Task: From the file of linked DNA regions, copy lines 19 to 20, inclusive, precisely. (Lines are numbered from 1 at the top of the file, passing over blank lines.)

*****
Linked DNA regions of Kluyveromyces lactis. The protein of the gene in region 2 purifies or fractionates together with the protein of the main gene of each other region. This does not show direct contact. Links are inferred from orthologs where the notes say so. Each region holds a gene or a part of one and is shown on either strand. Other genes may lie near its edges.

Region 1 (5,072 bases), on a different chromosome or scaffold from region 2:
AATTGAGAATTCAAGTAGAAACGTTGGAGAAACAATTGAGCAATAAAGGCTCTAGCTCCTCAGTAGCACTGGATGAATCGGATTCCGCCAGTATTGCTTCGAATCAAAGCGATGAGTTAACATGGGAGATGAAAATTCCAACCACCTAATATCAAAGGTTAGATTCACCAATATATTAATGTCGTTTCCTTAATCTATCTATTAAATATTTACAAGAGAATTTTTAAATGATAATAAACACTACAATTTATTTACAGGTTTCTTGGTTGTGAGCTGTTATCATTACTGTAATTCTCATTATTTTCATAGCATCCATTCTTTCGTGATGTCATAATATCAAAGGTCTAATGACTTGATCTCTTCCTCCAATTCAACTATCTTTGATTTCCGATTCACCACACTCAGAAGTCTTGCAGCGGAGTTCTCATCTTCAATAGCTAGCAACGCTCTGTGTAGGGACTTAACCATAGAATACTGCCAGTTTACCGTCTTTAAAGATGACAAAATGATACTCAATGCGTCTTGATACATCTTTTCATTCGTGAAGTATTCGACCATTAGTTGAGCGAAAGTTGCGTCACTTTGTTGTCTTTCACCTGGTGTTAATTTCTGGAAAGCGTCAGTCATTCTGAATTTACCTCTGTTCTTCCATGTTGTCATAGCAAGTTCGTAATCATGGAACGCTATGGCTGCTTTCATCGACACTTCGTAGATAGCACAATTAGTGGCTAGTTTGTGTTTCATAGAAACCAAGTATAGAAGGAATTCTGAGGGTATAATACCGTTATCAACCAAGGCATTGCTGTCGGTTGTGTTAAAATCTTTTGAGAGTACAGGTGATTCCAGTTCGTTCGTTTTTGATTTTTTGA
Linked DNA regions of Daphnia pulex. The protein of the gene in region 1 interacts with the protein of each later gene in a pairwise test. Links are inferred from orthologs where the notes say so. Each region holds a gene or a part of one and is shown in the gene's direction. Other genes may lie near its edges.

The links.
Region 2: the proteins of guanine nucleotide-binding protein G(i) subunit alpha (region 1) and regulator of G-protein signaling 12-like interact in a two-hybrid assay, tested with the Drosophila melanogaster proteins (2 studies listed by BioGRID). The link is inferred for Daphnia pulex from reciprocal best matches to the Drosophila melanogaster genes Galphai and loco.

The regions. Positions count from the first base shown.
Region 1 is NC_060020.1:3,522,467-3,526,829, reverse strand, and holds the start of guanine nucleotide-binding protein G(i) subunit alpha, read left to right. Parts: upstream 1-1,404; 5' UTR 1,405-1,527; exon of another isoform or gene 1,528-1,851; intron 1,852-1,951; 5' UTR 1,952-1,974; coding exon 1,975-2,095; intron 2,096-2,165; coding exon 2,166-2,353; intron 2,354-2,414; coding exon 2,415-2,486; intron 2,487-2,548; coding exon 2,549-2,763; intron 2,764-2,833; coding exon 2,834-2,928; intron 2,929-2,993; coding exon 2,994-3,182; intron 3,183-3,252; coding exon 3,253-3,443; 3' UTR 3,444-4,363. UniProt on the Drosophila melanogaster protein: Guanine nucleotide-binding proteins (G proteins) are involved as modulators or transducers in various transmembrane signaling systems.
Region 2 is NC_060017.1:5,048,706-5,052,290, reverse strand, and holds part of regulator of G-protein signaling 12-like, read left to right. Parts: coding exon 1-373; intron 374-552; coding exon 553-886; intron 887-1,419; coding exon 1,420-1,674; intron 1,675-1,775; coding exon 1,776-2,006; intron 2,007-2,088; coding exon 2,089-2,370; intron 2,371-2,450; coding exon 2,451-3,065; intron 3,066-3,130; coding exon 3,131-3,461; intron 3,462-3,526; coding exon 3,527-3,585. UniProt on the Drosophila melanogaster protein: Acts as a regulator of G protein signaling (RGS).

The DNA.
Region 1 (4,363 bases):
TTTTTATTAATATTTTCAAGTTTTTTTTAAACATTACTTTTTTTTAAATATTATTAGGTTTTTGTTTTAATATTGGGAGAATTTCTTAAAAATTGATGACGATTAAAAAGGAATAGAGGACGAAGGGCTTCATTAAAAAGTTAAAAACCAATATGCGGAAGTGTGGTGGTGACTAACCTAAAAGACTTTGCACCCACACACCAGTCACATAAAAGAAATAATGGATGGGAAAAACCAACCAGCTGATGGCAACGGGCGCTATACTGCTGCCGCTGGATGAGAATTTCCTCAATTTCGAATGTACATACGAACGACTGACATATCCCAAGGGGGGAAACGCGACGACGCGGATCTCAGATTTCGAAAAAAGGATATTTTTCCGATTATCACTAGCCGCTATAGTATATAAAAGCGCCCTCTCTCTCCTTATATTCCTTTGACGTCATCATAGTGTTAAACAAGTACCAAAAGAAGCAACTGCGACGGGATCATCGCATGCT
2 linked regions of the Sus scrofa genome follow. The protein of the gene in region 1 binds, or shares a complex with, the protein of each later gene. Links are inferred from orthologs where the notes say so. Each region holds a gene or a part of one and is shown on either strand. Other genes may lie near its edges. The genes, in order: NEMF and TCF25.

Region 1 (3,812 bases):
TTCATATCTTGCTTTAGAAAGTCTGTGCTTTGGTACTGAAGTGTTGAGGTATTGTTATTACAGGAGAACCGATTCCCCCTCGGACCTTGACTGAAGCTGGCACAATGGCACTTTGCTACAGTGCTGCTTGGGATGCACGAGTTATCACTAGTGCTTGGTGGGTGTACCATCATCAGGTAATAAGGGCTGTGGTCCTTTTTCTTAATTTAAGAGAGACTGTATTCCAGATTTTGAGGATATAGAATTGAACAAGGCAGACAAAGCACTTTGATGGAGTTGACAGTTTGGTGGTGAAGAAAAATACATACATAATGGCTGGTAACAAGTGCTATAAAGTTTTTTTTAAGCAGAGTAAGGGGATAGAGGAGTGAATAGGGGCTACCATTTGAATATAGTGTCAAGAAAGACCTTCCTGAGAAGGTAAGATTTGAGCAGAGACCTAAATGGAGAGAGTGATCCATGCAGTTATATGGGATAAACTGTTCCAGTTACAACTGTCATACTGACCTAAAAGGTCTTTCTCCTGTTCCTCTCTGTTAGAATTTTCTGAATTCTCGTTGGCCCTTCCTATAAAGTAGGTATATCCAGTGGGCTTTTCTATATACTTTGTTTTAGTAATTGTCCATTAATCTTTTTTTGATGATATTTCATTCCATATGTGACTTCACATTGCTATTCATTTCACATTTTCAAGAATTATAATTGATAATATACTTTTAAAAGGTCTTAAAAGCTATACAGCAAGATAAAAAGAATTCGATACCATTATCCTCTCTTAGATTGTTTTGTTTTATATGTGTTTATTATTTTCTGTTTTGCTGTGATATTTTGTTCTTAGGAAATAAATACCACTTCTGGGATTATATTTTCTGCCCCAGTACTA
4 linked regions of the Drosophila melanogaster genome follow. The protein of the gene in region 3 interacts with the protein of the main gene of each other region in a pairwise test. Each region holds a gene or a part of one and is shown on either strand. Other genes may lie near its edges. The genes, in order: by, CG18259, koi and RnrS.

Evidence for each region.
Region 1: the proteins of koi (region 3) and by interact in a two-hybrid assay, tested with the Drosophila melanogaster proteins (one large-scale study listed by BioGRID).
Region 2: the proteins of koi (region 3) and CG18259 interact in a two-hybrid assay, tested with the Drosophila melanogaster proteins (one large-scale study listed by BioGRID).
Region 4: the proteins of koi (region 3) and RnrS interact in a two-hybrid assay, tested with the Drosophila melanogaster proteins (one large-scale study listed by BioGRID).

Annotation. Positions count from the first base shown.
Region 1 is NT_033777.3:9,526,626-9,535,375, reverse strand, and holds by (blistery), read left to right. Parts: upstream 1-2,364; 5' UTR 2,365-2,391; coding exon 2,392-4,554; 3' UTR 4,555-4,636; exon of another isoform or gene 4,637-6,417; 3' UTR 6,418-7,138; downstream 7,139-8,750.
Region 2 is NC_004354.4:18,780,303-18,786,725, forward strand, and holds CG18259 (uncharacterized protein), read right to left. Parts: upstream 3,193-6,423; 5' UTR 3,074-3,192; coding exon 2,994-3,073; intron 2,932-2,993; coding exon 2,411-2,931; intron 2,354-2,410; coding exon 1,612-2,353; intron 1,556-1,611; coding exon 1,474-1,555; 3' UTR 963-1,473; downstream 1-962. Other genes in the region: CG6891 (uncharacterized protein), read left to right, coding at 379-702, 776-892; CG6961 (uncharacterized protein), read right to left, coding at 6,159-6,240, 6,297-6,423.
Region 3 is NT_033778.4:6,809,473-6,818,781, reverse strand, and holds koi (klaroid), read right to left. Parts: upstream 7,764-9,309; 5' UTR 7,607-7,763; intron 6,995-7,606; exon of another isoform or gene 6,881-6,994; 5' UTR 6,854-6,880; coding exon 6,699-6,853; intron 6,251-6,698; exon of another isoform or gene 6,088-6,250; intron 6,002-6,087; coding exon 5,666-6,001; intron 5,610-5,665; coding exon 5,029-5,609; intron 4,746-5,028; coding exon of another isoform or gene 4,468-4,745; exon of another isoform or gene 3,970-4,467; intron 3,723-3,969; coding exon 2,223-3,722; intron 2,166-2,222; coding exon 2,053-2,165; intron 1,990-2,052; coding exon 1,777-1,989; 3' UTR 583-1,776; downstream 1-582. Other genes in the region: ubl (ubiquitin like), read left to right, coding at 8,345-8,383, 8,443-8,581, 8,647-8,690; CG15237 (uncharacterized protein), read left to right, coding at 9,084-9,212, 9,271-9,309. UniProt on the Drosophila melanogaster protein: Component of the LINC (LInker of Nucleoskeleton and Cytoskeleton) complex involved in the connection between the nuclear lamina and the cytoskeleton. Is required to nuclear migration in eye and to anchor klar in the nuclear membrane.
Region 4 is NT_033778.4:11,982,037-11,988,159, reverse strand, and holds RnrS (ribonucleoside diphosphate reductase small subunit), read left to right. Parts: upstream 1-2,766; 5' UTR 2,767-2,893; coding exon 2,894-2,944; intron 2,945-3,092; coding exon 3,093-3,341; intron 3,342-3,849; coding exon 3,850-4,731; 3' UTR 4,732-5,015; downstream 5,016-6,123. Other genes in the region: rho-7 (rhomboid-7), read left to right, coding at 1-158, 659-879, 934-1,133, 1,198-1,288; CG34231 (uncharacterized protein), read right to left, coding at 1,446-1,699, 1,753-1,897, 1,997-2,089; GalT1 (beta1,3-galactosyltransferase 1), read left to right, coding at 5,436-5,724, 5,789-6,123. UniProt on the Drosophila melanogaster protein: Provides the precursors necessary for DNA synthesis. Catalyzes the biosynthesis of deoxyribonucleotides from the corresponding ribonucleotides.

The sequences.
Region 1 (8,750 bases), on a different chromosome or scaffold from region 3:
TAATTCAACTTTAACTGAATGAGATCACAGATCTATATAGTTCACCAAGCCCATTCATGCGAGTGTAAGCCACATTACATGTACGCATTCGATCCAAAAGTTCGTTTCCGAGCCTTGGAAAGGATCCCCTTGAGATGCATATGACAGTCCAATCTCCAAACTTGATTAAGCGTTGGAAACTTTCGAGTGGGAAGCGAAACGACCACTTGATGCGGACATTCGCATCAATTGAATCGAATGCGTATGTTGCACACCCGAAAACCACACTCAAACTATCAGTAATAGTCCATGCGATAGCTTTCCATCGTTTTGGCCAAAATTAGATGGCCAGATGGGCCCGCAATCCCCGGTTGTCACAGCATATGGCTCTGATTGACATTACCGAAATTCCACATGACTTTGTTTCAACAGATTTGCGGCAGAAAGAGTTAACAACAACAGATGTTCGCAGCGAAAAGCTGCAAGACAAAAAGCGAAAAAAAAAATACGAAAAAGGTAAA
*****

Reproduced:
Region 2: the proteins of koi (region 3) and CG18259 interact in a two-hybrid assay, tested with the Drosophila melanogaster proteins (one large-scale study listed by BioGRID).
Region 4: the proteins of koi (region 3) and RnrS interact in a two-hybrid assay, tested with the Drosophila melanogaster proteins (one large-scale study listed by BioGRID).